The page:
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The UW-Parkside library staff has devised an abundance of fun and creative events coming up throughout the spring semester for this year’s Big Read. The Big Read is a grant of $5,000 to $15,000 awarded to 75 higher-education institutions across the United States by the National Endowment for the Arts. The Big Read seeks to inspire creativity in a community through focusing on a single work; here at UW-Parkside, that work is the novel “Station Eleven” by Emily St. John Mandel.
Why “Station Eleven”?
Mandel’s fourth novel received much critical acclaim when it was published in 2014 and won an Arthur C. Clarke award the following year. The story is set primarily in the near future when a flu epidemic has devastated humanity and shattered civilization. Kirsten Raymonde, the book’s main character, roams with a band of actors and musicians, exercising their art where they are able.
“Stories are integral to our survival—it’s not enough to survive: we have to tell stories, we have to entertain, we have to talk to each other,” stated Shauna Edson, Instructional Design Librarian at UW-Parkside. “That’s what the Big Read does too.” The story and the events related to it reinforce a sense of community and give students opportunities to be creative and socialize.
Edson said “Station Eleven” was favored by UW-Parkside’s faculty and staff because the school’s “pre-med program is so strong… it would allow the campus to shine in some of the subject areas that [it has] real strengths in.” Though she seldom reads sci-fi, she was “blown away” by the novel; Edson assured that “the apocalypse is really a backdrop to tell these character studies,” those studies being in how individuals conduct themselves after the End.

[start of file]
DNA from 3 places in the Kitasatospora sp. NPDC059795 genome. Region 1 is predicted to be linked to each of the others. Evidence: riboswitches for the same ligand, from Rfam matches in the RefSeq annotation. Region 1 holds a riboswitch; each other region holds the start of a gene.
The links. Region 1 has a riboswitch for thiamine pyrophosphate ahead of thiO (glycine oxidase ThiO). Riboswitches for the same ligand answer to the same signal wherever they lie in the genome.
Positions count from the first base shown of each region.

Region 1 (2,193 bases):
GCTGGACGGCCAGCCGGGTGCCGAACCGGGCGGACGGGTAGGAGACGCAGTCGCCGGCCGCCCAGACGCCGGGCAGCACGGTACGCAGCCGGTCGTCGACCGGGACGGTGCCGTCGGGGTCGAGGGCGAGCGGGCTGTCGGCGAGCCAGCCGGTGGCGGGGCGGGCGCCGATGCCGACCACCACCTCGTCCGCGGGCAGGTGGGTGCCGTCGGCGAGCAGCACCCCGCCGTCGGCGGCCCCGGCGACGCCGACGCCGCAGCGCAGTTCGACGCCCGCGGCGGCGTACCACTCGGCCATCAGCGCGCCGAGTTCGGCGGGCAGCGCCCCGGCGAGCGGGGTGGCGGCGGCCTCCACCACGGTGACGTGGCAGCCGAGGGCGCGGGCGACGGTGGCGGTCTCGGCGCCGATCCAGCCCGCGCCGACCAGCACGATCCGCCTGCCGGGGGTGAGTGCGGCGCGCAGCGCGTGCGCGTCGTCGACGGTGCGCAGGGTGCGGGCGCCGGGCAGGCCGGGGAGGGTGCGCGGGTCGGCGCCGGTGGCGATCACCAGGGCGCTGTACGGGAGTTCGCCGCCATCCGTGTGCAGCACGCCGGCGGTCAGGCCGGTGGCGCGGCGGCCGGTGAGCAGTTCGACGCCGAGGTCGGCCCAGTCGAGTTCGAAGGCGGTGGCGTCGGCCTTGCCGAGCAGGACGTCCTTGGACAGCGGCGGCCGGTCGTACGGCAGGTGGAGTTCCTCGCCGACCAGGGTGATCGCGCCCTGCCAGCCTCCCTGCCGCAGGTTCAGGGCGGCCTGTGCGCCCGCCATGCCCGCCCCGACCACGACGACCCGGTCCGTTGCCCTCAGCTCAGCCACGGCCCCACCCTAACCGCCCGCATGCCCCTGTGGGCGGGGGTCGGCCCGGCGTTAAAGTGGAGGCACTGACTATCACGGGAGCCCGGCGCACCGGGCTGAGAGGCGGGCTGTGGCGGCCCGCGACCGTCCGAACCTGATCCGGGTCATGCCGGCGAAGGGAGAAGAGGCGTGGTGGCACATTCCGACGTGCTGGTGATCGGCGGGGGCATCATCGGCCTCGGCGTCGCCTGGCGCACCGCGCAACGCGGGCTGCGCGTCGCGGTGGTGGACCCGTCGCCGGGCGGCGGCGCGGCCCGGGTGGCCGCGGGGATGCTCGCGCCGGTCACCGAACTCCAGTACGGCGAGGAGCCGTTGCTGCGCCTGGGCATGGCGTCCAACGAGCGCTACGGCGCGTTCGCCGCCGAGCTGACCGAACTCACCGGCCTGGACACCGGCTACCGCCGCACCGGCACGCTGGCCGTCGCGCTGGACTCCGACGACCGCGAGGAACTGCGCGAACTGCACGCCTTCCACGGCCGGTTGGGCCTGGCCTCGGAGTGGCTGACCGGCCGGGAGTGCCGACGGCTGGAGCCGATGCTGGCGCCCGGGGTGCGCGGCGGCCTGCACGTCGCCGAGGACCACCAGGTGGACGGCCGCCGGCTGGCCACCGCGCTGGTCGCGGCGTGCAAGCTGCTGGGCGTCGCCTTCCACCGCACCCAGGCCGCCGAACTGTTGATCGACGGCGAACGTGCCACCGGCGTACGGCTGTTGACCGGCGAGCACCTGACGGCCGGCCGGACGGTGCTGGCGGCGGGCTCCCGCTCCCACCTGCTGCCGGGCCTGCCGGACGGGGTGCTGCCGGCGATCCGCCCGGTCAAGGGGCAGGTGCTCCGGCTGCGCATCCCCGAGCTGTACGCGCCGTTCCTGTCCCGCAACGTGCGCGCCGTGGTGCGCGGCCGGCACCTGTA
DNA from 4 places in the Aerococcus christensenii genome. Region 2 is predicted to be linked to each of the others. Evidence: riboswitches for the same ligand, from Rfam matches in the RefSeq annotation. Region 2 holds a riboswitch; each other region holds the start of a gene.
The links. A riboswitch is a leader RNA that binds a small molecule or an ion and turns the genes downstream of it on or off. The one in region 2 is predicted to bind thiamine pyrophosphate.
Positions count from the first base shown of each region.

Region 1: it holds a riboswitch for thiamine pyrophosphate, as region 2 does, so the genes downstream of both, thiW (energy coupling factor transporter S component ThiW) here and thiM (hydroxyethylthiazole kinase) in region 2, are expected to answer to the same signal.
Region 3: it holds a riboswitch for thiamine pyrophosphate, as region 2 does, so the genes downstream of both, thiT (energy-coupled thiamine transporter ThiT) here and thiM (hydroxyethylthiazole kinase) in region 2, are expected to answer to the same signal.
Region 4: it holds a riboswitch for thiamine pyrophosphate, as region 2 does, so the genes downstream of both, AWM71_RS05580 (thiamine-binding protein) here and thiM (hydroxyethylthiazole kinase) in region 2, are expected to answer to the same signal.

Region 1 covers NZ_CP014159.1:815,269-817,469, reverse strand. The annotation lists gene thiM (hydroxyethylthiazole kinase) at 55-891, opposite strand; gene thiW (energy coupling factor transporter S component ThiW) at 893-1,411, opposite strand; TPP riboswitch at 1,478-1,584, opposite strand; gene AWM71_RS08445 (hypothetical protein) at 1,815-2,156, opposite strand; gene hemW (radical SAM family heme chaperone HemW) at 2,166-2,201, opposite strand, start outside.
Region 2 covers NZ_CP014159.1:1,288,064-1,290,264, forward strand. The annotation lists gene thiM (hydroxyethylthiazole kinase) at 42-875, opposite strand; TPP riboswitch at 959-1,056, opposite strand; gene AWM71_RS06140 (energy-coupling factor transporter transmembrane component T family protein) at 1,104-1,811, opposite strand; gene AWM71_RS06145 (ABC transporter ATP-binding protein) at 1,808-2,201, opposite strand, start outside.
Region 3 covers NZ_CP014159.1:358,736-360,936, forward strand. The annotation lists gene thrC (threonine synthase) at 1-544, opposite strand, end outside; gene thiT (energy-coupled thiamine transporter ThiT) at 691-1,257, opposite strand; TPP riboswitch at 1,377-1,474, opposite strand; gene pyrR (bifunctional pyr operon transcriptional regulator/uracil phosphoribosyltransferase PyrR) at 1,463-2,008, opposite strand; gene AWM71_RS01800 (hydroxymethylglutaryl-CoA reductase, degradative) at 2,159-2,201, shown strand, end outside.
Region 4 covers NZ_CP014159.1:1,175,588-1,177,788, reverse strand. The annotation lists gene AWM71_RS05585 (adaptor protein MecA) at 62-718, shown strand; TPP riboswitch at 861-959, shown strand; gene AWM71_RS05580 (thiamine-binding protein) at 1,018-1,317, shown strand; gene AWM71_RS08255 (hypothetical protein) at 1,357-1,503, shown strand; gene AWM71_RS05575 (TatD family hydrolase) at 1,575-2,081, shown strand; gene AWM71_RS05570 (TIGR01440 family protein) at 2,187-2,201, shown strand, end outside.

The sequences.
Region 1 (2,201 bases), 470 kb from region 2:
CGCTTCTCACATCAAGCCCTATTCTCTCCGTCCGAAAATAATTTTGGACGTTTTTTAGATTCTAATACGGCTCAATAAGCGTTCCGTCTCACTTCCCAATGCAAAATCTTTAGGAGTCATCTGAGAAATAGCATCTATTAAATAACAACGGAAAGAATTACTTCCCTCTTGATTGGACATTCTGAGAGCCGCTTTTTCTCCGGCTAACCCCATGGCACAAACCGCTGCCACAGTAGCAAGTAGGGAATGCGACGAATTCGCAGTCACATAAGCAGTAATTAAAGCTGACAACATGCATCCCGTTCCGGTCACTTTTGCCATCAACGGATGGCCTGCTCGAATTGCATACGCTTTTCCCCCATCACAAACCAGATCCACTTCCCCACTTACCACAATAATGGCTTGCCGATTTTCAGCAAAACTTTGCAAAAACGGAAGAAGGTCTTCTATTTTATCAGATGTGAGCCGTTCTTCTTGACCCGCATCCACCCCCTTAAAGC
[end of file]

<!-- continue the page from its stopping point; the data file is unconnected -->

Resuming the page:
The Campus Photographer, Alyssa Nepper, praised the book as well: “You don’t know what’s coming—you can’t predict that.” She also found its setting absorbing, commenting, “putting yourself in that situation also made it interesting.”
A remarkable 52 events tied to the Big Read will be held at UW-Parkside, Kenosha Public Library, and other locations around Kenosha. Edson and Nepper were both enthralled to share their favorites: the keynote speaker on February 15th—Emily St. John Mandel herself—is an obvious highlight. A run incorporating survival skills being hosted by the Kenosha Running Company on March 4 is another stand-out event. Two science nights, one on flu outbreaks on February 14th and another on the mental strains of trauma on May 11, will also be held.
While there are more large events too, most of the others are smaller affairs. Survival Skills Fridays, a showing of the Star Trek episode that inspired “Station Eleven”, book discussions, and even open-play sessions of the board game Pandemic will also be held.
As of February 7, there are still copies of “Station Eleven” available for free at the campus library’s front desk; copies can also be found at Kenosha Public Library and other locations. All information about the Big Read can be found in the program available wherever books are distributed. Mandel’s presentation, which you can sign up for at http://www.uwp.edu/mandel, and some others require registration. Get reading, Rangers!